Diabetic Eye Disease

Did You Know?

Diabetes is the leading cause of new cases of blindness among adults in the U.S. -National Institutes of Health

Only 39 percent of Americans identify vision problems as a side effect of diabetes. -Healthy Sight Survey 2008

More than 90 percent of severe vision loss and blindness caused by diabetes can be prevented with proper eye care. -World Health Organization

Diabetic eye disease refers to a group of eye problems that can occur as a result of diabetes. Without diagnosis and treatment, diabetic eye disease can cause severe vision loss or even blindness.

Diabetic retinopathy is the most common diabetic eye disease and is a leading cause of blindness in persons with diabetes.

What is Diabetes?

Diabetes is a systemic disease that altars the body’s ability to use and store sugars. Over time, uncontrolled high blood sugars can cause complications with the body’s circulatory system. This results in decreased blood flow to tissues throughout the body and leads to diabetic retinopathy in the eyes. Diabetic retinopathy can have serious sight threatening consequences that range from blurred vision to blindness.

How Does Diabetes Cause Blurry Vision?

Diabetes and the subsequent high blood sugars can cause blurry vision in several ways:

  • One way is due to swelling of the intraocular lens and altering the curvature of the lens in your eye. This swelling causes fluctuating and transitory blurry vision and can be reversed once the blood sugars levels are under tighter control.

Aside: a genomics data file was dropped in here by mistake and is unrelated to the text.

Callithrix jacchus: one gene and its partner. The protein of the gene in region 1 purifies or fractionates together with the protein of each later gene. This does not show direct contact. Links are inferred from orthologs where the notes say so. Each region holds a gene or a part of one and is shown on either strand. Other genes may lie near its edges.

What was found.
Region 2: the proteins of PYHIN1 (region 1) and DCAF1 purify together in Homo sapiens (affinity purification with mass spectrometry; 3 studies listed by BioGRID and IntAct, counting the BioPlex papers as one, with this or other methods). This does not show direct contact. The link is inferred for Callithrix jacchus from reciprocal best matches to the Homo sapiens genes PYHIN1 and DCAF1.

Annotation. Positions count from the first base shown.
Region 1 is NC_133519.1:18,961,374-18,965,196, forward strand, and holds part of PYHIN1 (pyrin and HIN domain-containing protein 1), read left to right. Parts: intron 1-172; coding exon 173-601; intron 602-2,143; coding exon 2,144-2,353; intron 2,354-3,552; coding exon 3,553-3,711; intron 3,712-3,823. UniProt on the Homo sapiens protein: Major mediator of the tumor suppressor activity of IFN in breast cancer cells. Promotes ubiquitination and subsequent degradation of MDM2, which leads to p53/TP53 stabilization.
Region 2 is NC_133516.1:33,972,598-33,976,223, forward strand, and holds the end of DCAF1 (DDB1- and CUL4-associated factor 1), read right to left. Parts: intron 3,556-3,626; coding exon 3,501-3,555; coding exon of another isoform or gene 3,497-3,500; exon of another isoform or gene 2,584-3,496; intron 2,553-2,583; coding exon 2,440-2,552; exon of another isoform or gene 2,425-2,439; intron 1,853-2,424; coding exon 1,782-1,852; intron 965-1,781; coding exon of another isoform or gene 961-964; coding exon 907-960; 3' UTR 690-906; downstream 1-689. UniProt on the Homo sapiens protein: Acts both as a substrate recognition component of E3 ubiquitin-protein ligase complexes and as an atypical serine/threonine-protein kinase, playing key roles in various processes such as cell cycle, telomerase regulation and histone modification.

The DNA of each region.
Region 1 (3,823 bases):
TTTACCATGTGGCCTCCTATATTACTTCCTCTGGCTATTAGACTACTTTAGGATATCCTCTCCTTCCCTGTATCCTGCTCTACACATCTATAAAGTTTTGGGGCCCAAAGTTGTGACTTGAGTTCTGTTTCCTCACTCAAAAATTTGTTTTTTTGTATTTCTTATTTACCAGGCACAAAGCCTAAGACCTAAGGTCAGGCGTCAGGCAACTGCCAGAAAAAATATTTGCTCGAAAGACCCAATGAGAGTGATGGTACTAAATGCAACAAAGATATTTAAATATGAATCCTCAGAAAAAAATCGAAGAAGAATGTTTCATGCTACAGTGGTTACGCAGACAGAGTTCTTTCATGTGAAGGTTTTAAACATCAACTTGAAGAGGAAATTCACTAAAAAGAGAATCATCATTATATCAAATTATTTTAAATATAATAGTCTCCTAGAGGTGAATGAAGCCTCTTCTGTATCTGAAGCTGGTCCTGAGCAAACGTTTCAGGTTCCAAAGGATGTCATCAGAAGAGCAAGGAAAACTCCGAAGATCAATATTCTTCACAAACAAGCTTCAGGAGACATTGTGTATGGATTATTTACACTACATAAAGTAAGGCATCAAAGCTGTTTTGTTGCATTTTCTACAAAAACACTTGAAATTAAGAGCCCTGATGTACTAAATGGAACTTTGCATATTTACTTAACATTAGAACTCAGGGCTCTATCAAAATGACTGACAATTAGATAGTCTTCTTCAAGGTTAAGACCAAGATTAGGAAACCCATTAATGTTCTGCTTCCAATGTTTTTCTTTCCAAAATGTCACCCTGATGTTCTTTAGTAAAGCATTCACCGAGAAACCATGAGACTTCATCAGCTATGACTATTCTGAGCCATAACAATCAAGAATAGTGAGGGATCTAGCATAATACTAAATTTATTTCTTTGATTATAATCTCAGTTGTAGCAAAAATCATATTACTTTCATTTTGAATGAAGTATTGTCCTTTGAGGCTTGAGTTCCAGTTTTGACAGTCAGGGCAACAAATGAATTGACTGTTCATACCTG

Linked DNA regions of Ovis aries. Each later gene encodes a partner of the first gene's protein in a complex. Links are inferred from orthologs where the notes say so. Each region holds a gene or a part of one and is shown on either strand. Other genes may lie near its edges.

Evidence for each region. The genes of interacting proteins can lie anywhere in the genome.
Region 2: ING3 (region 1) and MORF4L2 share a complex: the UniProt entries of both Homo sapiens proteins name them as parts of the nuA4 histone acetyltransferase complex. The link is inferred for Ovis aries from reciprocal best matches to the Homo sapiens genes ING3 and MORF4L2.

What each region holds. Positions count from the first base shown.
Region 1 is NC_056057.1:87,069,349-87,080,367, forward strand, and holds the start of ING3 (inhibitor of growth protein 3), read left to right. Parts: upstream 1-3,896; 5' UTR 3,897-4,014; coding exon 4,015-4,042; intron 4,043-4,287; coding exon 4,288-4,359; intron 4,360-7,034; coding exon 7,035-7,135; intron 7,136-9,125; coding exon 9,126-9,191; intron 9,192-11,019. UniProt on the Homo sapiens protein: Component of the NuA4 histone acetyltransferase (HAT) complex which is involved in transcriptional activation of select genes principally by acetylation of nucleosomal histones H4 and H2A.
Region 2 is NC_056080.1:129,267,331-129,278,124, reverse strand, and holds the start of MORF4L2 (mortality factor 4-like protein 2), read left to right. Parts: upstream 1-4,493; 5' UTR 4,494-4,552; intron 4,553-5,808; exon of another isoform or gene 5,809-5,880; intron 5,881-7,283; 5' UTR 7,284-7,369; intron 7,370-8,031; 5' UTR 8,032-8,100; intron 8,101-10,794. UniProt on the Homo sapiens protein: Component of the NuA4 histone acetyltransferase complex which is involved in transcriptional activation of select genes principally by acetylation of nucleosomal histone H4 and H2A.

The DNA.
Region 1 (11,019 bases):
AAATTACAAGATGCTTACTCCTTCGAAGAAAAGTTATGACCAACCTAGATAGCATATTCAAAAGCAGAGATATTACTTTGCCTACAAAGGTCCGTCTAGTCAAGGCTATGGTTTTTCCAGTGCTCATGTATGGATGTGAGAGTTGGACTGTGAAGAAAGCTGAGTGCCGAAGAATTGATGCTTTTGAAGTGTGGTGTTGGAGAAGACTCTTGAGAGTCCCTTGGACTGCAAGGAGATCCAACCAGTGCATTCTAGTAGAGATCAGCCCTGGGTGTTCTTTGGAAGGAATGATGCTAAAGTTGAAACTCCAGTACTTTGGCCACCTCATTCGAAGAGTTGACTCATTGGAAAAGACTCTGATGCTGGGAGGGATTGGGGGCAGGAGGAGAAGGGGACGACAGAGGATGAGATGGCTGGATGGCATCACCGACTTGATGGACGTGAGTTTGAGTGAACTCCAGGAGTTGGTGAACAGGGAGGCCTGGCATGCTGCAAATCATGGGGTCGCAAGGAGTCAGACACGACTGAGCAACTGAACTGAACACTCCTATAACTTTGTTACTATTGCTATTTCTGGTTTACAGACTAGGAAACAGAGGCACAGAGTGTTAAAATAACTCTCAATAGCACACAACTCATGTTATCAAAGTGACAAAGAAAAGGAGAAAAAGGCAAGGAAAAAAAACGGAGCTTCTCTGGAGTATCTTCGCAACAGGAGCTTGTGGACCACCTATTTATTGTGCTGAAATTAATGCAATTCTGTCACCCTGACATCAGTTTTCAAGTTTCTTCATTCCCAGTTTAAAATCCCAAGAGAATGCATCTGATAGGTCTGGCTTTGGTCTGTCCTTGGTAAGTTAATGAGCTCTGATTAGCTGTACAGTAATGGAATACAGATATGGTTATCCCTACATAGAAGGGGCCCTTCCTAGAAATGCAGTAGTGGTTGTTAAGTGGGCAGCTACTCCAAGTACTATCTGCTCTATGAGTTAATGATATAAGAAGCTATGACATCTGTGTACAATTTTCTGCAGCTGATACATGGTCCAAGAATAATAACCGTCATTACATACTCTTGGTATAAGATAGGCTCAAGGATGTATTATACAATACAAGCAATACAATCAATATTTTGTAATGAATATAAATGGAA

• Another cause of blurry vision and even blindness from diabetes is from diabetic retinopathy. Diabetic retinopathy occurs when blood vessels in the eye become leaky resulting in blood and other fluids to flow into the retinal tissue. This bleeding and fluid accumulation typically occurs in both eyes and in equal severity. As the disease becomes more advanced retinal bleeding is more prevalent, blood can be found in the vitreous, areas of retinal ischemia occur due to lack of oxygen, and ultimately new blood vessel formation will take place. These new blood vessels only cause further complications however, as they are very leaky and only lead to more bleeding. Treatment options for diabetic retinopathy include monitoring the disease with tight control of blood sugars in early stages. In later stages laser surgery, intraocular injection, and vitrectomy are all treatment options.
  • What Can I Do?

    It is important to have a dilated eye exam once a year because early detection and treatment can decrease the potential for vision loss from diabetes in the future.

    The longer you have had diabetes and the higher your blood sugars are, the more likely you are to display signs of diabetic retinopathy and to have ocular complications. To decrease your chances of suffering visual complications from diabetes it is important to watch your diet, take your prescribed medications, and exercise frequently.

    Source: American Optometric Association and The Vision Council

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